The corollary to this marketplace reality is that – to remain competitive – you need to move much of the pre-sale information sharing once reserved for the showroom online so your prospects find it when they’re doing their early research for products and/or services like those you offer.

You “gotta’ do what you gotta’ do” if you hope to grow your profits and your business.

Because – as Apple’s former chief evangelist Guy Kawasaki has said,

There are two types of businesses: those who are winning new customers, and those who are dying.”

Are YOU Dying…
to Grow Your Profits?

Despite Mr. Kawasaki’s emphasis on “winning new customers”, Apple owes most of its phenomenal success to its loyal following of existing customers. So the take-home message here isn’t so much the words attributed to this Apple evangelist, but the example set by his former employer.

And you can bet Apple didn’t just stumble onto its marketing successes. They set a course from the outset – a different course from their predecessors and competitors. They defined what made them unique and they marketed that to the hilt – not just in their advertising, but in their entire corporate ethos.

Customer lifecycle business diagramAdvertising, after all,  is usually a hit-or-miss proposition and almost always has a dubious, if even discernible, ROI.

And most businesses still haven’t caught up with our digital economy in their advertising – overspending on traditional media and under-investing in digital media, at least given their respective share of advertising eyeballs.

It still will play a role, of course, but the emphasis now is shifting from advertising your products and services to advertising your free informational content -trading its function from securing sales to securing prospects who opt-in to receive  your free, and high-quality, information so you can further educate and market to them over time.

Inherent in this shift is an acceptance of longer pre-sales cycles and the need for business to get in front of their competitors by being proactive in gaining visibility early in the pre-sales cycle.

Doing so effectively requires a combination of activities, much as it does offline. You probably haven’t limited yourself to only one marketing tactic or venue for your business in the past. And in similar fashion, you’ll need a variety of weapons in your online marketing arsenal – especially those highlighted at the start of this article.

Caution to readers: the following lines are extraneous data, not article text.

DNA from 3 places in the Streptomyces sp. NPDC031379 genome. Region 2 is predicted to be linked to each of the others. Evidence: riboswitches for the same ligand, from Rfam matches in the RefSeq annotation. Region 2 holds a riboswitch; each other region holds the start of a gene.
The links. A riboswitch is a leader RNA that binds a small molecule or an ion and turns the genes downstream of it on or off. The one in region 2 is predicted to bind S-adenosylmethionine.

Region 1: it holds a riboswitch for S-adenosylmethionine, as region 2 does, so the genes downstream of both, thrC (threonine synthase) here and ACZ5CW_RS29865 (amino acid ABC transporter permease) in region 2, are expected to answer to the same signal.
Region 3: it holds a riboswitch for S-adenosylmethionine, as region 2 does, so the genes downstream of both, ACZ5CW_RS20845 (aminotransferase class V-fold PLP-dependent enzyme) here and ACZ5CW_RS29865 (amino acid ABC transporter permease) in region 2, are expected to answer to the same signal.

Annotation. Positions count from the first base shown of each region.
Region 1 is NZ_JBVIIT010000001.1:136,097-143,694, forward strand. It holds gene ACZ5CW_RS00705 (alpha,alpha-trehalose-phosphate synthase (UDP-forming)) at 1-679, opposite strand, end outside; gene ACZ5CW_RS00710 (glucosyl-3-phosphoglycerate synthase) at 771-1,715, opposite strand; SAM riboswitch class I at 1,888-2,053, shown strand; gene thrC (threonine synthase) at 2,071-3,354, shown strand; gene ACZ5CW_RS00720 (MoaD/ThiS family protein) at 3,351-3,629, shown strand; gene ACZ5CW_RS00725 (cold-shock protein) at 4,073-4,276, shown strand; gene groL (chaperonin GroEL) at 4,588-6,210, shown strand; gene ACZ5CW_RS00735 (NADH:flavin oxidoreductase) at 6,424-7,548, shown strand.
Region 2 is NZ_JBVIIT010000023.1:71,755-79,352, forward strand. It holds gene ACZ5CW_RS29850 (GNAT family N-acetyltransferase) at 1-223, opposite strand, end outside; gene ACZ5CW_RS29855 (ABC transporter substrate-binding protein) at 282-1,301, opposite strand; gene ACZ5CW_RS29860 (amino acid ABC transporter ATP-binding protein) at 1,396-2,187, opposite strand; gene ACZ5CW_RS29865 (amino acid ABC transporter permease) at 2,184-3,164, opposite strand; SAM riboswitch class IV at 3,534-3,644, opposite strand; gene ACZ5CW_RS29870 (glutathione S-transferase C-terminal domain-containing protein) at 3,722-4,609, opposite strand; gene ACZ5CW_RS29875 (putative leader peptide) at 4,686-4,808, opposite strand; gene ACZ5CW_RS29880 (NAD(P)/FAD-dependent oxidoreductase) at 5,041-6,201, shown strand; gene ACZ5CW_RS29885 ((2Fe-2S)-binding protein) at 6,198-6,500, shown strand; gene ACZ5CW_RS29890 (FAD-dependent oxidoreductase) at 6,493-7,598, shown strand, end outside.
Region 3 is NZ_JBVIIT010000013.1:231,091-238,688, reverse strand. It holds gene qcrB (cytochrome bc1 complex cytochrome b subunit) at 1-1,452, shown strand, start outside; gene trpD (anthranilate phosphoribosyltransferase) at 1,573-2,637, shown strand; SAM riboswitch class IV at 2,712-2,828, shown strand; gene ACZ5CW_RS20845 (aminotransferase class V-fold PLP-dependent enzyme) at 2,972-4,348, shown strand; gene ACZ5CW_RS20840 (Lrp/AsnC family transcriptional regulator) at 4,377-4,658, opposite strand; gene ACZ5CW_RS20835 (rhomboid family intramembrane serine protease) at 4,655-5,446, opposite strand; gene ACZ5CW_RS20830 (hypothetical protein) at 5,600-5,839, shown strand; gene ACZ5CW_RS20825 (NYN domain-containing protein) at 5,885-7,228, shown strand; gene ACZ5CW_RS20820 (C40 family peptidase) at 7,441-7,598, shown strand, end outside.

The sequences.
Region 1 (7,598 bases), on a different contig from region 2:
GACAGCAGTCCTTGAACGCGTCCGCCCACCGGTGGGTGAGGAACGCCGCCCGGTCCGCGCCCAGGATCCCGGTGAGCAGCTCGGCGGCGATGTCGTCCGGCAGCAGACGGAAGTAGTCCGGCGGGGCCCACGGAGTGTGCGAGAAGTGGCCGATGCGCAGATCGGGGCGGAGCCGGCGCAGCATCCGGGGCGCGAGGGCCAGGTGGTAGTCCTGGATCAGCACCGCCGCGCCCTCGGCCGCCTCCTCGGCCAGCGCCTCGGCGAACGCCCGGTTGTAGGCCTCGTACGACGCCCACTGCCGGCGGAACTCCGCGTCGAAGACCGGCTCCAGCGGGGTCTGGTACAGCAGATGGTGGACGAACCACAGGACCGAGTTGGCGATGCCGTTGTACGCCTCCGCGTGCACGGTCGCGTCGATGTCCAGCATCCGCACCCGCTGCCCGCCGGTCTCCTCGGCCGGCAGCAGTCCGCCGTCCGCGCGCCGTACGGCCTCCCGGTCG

Reactivation, Reputation, & Referrals

Reactivating your past customers will probably produce the best and most immediate bang for your buck, while upgrading your reputation and marketing it more aggressively is essential for future sales.

It won’t do much good, after all, if more people can find you online, but are greeted with embarrassing one and two-star customer reviews when they find you…especially if your competitors are right nearby with four and five-star reviews. There’s a lot of wasted ad and seo spend these days because of this very phenomenon.

All of these activities will be optimized to the extent you’re able to build an employee culture in which everyone’s-a-marketer determined to Wow! your customers and prospects with over-the-top service – and proactively ask for referrals from your delighted customers.

Referrals are obviously your highest-value customers – they spend more, buy faster, and are more likely to refer you even more business. Building such a referral business is the holy grail of business – I know because my business was 100% referrals – and the good news is it’s more possible to achieve today once you end the confusion about how best to market your business online.

The articles that follow in this section of will help you overcome any such confusion you may have and embrace the measures most proven to produce the legion of loyal customers and advocates for your business that will secure and sustain its ultimate success.


For more on revenue generation,
see these posts on sales and marketing.